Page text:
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Like Chibok, like Dapchi

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The kidnapping of over 105 school girls in Dapchi, Yobe State last week has put to rest the much acclaimed or celebrated success in the war against Boko Haram in the country. The insurgents successfully gained entrance and forced the students into their lorry and conveyed them to an unknown destination. The unlucky victims, like their Chibok counterparts, will be forcibly married out, s3xually exploited, covered up to get ransom or used as suicide bombers by the Boko Haram members.

The news of the abduction began with conflicted narrative from the Yobe State government; the state government admitted that Dapchi schoolgirls were actually abducted by the Boko Haram but rescued through the efforts of soldiers during operation and re-united with their families. It later refuted the story after it found out the students are nowhere to be found.

For the Federal Government, the story seemed cooked up until when it sent representatives on a fact-finding mission. The delegation, led by the Minister of Information, Culture and Tourism, Lai Mohammed, was briefed on how the unfortunate abduction was carried out. Governor Ibrahim Geidam expressed his displeasure at the security laxity and blamed the withdrawal of troops one week before the raid.

The governor further stated how his administration spent N15 billion on war against terrorism in the state within the last three years. What worried many Nigerians is the time and speed with which the deadly group struck and carried out the abduction. It will be recalled that the abduction came at a time that the Federal Government was busy trying to free the Chibok school girls who have been in Boko Haram captivity for the past four years.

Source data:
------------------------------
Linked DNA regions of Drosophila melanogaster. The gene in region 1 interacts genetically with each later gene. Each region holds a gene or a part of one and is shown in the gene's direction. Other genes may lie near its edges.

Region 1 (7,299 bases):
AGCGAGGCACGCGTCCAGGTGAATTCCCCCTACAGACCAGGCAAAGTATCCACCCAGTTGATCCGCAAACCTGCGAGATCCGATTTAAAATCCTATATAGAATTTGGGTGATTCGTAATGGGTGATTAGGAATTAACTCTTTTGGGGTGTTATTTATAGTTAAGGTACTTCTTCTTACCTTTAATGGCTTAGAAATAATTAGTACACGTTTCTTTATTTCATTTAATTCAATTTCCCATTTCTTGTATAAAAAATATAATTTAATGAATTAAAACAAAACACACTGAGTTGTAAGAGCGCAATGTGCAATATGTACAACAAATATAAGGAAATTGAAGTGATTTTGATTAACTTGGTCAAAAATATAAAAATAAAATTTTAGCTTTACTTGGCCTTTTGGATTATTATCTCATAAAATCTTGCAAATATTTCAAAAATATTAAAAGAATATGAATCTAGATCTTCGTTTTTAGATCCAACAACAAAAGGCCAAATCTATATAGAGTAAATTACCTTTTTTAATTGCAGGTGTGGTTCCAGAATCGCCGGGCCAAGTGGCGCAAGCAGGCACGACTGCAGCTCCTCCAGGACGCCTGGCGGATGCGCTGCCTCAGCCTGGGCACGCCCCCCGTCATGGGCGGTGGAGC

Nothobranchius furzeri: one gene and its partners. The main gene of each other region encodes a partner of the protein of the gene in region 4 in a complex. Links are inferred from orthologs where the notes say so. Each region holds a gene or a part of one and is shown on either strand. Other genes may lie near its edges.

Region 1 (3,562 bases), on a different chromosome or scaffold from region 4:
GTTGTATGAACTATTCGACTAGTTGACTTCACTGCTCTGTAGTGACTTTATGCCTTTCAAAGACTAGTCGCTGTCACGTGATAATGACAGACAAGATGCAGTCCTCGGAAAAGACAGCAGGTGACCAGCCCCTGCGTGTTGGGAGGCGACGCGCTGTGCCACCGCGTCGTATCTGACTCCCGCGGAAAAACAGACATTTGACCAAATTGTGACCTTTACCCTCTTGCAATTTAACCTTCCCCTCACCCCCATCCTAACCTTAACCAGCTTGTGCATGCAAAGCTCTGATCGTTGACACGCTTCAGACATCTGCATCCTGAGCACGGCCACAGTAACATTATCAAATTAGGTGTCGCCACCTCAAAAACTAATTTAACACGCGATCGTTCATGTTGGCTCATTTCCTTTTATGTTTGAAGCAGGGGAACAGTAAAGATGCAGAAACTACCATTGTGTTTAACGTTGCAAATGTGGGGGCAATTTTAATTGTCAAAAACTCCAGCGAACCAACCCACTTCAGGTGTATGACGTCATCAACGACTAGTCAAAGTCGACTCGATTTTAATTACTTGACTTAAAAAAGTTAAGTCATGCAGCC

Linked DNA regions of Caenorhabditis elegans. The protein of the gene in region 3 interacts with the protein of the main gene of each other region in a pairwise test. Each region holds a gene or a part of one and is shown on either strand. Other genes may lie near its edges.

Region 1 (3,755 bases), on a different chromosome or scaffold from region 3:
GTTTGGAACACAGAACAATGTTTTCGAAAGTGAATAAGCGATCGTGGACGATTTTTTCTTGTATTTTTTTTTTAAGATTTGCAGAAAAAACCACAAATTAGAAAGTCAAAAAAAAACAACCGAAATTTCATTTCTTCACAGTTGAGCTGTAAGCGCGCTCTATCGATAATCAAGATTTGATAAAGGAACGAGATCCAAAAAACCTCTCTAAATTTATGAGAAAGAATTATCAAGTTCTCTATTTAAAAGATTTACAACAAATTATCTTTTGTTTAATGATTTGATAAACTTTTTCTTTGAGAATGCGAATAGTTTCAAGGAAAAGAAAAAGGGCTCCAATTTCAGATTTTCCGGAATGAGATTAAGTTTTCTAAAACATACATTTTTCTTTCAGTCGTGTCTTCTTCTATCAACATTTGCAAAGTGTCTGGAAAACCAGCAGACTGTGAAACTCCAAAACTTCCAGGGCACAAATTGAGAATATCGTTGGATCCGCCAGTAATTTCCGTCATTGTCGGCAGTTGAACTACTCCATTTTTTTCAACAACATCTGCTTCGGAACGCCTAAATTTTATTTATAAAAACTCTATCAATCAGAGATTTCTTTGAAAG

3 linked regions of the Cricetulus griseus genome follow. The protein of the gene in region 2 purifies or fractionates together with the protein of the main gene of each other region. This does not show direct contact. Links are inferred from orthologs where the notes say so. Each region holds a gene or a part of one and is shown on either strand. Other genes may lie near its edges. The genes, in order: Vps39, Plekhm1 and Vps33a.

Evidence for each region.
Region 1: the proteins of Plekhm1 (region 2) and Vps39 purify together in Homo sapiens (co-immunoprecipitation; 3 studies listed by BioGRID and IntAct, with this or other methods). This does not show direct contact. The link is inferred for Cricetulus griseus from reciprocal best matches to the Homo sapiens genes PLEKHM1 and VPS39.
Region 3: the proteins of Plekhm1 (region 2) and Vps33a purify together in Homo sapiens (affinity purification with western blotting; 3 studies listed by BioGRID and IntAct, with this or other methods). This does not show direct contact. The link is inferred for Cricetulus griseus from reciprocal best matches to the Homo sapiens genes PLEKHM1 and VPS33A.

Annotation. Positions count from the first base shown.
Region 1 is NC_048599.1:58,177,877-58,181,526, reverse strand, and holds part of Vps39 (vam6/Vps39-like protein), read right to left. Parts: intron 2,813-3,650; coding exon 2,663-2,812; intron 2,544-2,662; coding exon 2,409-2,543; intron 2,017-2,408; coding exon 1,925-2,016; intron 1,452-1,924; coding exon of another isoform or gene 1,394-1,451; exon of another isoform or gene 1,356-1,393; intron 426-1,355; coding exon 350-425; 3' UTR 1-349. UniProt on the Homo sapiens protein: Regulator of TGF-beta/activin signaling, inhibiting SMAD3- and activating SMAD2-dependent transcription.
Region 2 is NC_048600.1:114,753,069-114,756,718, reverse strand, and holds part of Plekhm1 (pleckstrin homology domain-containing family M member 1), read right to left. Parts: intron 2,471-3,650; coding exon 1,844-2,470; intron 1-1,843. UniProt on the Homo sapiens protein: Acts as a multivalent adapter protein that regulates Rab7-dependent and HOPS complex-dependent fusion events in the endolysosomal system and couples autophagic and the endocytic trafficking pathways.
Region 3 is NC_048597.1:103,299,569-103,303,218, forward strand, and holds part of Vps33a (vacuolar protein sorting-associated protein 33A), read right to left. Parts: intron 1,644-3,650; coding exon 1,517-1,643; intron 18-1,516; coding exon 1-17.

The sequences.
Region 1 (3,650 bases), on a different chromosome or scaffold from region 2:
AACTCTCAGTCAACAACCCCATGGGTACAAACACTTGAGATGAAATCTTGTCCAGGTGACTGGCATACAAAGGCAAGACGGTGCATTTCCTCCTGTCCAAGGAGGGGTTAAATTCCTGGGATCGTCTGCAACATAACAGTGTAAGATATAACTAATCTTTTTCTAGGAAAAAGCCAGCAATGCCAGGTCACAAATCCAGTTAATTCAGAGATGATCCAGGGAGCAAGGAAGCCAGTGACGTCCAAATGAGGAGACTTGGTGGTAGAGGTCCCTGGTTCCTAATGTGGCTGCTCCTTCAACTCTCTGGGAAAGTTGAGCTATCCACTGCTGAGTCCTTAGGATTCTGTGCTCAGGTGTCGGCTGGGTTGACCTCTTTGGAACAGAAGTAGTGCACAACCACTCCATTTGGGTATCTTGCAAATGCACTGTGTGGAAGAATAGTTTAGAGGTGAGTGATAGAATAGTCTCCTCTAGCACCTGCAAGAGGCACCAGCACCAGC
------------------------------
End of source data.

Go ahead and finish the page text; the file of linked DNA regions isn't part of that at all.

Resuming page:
The Dapchi abduction will unarguably throw a spanner in the wheel of genuine desire to discover and free the remaining Chibok girls. The government is now faced with two interwoven scenarios that require similar solutions. First, it has to relentlessly pursue the discovery of the remaining Chibok girls, second, the government should as a matter of urgency intensify surveillance to fully free the over 105 students kidnapped by the Boko Haram. The politicisation of the Chibok girls’ abduction by the last administration should not be allowed to repeat itself. In the wake of the disappearance of the Chibok girls, the then administration felt the incident was stage managed to ridicule the government of the day. The government blamed opposition party; it took many days and efforts by the Bring Back Our Girls conveners to convince the government on the seriousness of the matter.

The human rights activists and similar organisations should spring up and put government on its toes. the Bring Back Our Girls campaign organisation has assisted greatly towards mounting pressure on the government to hasten or facilitate the release of the Chibok girls. Through the effort of Aisha Yousuf, Oby Ezekwesili and others, the Chibok community heaved a sigh of relief, the conveners’ persistence and resistance to intimidation helped in securing the release of many of the girls. Now, it is Dapchi community, the human rights activists should hurriedly re-organise themselves and speak with loud voice.


Ibrahim Mustapha,




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